There is not a limit on the amount of tests available today. Medical providers in Dare County have access to the materials they would need to collect a sample for testing. There have been no reports of shortages in specimen collection supplies.
Providers in Dare County are following the testing guidelines released by NC DHHS.
Yes, we will report all positive cases–even those who do not have a Dare County permanent address. We have been doing that since the beginning which is why our current case count may differ from NCDHHS’s case count for Dare County.
Positive test results are posted to the dashboard located on the main darenc.com/covid19 page.
Please call your healthcare provider's office prior to going to see a healthcare provider to discuss your symptoms. They will be able to triage you over the phone.
Dare County Healthcare providers continue to test individuals who they believe are in need of COVID-19 testing and meet the NCDHHS guidelines for testing which include fever of 100.4 or greater, cough, chills, shaking with chills, headache, sore throat, and new loss/alteration of taste or smell. Healthcare providers are testing everyday in Dare County.
Public health guidance recommends that Individuals who are experiencing mild to moderate symptoms related to COVID-19 stay at home are use over the counter products to manage symptoms until it has been 7 days since the first symptoms appeared, the individual is fever-free for 72 hours without the use of medication, and other symptoms have improved.
Testing in Dare County is currently only available for symptomatic patients based on a healthcare provider’s assessment.
If you are experiencing COVID-19 related symptoms, please call your healthcare provider or urgent care center. This allows the healthcare provider to triage you over the phone and properly prepare for your arrival.
Outer Banks Urgent Care
Outer Banks Urgent Care Center & Family Medicine
Surf Pediatrics & Medicine (testing for established patients only)
Kill Devil Hills
Once an individual is tested for COVID-19 the individual is considered a Person Under Investigation (PUI). PUIs are required to immediately isolate at home and remain in isolation until the test results is returned as negative or if there is a positive test result the individual is required to isolate until:
You have had no fever for at least 72 hours (that is three full days of no fever without the use medicine that reduces fevers)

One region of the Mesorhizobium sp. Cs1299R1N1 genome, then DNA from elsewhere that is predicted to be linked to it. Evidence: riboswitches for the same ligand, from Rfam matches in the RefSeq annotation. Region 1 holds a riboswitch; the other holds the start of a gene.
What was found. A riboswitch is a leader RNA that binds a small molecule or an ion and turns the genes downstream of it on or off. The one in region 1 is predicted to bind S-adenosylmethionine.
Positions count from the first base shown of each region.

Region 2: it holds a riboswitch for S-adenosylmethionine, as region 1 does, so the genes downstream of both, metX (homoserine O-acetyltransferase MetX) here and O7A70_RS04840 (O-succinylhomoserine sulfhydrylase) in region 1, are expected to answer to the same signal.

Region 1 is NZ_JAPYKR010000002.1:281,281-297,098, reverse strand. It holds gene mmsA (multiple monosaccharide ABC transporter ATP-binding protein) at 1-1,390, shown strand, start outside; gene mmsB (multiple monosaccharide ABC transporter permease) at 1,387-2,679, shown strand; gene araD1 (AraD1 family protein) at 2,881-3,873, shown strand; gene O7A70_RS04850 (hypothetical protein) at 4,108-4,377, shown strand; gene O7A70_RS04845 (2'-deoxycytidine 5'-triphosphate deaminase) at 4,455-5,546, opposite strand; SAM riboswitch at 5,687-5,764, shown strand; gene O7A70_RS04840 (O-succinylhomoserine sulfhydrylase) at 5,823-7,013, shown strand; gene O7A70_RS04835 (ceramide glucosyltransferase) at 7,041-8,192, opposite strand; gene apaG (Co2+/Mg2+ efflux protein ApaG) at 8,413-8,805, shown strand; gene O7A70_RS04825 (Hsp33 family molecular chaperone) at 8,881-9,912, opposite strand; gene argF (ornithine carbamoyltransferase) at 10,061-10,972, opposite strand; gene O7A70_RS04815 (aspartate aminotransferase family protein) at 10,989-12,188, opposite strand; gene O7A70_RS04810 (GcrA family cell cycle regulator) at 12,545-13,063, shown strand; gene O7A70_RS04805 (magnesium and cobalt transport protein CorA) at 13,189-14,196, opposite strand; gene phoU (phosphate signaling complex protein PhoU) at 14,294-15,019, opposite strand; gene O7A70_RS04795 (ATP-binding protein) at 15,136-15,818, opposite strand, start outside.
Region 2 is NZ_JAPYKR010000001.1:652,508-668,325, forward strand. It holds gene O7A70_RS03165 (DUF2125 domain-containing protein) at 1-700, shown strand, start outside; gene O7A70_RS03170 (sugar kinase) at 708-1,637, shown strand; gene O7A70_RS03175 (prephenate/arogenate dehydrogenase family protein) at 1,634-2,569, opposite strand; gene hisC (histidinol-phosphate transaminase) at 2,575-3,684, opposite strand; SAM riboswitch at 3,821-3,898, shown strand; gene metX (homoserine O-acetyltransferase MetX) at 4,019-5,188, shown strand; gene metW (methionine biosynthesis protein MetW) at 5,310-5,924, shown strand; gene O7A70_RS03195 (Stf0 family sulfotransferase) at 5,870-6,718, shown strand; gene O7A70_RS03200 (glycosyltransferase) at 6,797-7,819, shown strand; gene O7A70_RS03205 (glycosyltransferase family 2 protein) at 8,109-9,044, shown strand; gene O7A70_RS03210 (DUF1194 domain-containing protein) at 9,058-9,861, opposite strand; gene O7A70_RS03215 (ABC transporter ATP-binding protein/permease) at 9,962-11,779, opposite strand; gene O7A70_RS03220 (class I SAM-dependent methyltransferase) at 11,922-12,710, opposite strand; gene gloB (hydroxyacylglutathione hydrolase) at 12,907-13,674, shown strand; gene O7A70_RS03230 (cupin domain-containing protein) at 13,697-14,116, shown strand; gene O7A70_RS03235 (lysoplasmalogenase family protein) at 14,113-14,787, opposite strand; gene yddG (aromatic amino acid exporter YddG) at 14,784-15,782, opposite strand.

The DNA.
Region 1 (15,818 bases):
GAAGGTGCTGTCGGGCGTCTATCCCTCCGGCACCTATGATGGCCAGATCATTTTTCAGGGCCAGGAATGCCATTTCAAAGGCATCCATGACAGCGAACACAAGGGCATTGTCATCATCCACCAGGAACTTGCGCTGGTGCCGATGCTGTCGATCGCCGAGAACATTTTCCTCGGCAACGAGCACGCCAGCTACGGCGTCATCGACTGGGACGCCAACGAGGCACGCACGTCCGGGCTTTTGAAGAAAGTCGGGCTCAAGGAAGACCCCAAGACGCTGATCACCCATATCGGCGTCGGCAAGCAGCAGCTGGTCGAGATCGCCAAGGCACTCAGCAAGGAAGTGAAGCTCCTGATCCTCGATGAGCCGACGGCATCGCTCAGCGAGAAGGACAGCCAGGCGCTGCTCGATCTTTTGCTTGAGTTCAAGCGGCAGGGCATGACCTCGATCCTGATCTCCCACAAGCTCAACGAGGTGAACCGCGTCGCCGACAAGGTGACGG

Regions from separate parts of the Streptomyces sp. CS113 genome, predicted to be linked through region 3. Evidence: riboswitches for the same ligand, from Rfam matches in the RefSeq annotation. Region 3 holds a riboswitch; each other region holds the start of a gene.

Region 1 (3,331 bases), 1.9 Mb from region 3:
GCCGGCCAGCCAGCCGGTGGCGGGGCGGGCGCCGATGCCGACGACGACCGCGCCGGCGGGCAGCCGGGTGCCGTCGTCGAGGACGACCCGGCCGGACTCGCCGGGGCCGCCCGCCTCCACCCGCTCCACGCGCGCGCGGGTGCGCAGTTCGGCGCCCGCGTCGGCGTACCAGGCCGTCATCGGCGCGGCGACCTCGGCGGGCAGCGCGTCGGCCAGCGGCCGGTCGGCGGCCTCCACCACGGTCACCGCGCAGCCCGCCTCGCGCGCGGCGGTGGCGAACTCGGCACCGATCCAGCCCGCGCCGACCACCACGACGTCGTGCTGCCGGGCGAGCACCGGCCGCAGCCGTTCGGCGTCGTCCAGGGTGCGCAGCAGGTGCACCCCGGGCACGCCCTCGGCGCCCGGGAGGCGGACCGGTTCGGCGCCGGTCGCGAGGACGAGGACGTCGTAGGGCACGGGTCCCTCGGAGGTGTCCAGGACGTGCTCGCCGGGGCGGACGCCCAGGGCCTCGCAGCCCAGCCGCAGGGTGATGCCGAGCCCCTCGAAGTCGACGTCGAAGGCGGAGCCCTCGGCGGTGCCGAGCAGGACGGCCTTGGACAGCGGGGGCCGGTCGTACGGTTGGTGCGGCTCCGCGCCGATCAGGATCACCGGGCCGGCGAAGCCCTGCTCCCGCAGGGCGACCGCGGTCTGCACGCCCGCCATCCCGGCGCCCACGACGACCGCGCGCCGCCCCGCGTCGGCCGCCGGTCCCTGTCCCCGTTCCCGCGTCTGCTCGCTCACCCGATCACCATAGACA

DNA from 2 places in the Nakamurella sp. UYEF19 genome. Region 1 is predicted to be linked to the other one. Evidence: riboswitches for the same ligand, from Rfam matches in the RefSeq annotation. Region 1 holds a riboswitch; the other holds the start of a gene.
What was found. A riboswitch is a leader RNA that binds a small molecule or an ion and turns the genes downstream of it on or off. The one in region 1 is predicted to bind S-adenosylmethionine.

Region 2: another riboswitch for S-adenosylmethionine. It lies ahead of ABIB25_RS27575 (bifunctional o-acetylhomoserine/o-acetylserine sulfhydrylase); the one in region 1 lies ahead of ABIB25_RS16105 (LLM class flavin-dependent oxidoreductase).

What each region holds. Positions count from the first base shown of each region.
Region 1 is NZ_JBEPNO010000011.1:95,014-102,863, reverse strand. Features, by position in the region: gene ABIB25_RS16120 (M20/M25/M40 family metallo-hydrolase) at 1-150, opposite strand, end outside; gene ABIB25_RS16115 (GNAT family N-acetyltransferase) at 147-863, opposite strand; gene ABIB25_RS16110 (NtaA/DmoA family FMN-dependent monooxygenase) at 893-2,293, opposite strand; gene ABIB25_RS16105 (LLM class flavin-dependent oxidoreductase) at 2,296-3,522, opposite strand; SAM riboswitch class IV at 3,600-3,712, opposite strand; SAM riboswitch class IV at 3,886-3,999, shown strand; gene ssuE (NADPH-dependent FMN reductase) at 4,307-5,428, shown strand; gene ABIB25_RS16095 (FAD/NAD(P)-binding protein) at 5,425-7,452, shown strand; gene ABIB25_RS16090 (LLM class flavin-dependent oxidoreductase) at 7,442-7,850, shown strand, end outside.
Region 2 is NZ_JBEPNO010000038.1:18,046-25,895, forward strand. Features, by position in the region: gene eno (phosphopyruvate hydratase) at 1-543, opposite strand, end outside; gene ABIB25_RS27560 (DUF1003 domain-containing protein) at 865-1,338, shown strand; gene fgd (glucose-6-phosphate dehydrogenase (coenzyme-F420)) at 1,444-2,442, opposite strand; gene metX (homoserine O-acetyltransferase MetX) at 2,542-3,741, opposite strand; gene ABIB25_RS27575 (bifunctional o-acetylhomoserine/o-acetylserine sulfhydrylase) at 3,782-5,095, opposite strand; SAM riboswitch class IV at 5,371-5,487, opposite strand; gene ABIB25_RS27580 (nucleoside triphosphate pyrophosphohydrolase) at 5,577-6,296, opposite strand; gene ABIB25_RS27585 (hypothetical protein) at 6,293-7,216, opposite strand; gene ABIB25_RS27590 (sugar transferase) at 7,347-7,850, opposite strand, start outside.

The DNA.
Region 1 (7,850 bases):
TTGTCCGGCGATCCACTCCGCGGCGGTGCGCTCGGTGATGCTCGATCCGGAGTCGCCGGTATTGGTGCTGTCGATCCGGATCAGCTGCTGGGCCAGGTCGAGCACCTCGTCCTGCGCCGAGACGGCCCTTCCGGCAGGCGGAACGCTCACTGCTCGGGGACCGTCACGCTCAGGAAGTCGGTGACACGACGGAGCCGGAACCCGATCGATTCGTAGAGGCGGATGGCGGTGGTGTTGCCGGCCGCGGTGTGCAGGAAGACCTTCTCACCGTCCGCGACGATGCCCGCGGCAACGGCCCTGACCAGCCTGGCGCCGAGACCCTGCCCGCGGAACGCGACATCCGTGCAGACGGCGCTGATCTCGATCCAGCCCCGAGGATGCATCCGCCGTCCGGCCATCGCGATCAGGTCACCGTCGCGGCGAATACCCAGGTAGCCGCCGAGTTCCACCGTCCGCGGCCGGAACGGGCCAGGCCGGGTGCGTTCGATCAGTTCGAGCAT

other symptoms have improved (for example, when your cough or shortness of breath have improved)
at least 7 days have passed since your symptoms first appeared
If a PUI under home isolation begins to experience more severe symptoms the PUI should contact their healthcare provider or call 911.
The local health department conducts contact tracing for all PUIs. We ask the individual about any places they have been, and we ask them to list people who may have had close contact with them. The CDC considers a close contact someone who was within about six feet of someone with COVID-19 for 10 minutes or greater or had direct contact with infectious secretions of a person with COVID-19—like they were coughed on.
Once we have this information we gather contact information for all the people who may have had close contact with the PUI. Once we connect with these contacts, we let them know they may have been exposed to COVID-19 and ask them to self monitor for symptoms and to contact us immediately if they begin to experience symptoms.
In addition to contacting direct contacts, we also follow-up with PUIs daily to assess any needs and ensure the individual is complying with the required isolation.
Mass testing for the general public is not being recommended at this time in North Carolina due to Personal Protective Equipment (PPE) shortages and the risk of exposing others unnecessarily.
Public health leaders recognize the importance of being able to offer more widespread testing. The state has created a NCDHHS Testing Surge Workgroup. The Testing Surge Workgroup is charged with developing a plan to increase testing, expand testing sites and options, and address testing supply challenges, including the availability of personal protective equipment. The workgroup is composed of internal NCDHHS staff and leaders from the public and private sectors.
The Dare County Department of Health & Human Services is constantly in contact with local medical providers. In addition, we have a weekly conference call that is held and daily speak with leadership from the Outer Banks Hospital. If we experience a surge in the need for testing, we will be able to mobilize and address those needs on a case by case basis.
Diagnostic testing for COVID-19 is used to determine if an individual has the SARS-CoV-2 virus. Antibody testing, or serology testing, for SARS-CoV-2, can be used to determine if an individual has been exposed to a particular pathogen.
There are several different strains or types of coronoviruses. Currently antibody testing will identify if an individual has been exposed to a coronovirus but not specifically to COVID-19. The antibody test will determine immunity to coronovirus but there is no correlation at this time to determine the level of immunity for individuals specific to COVID-19.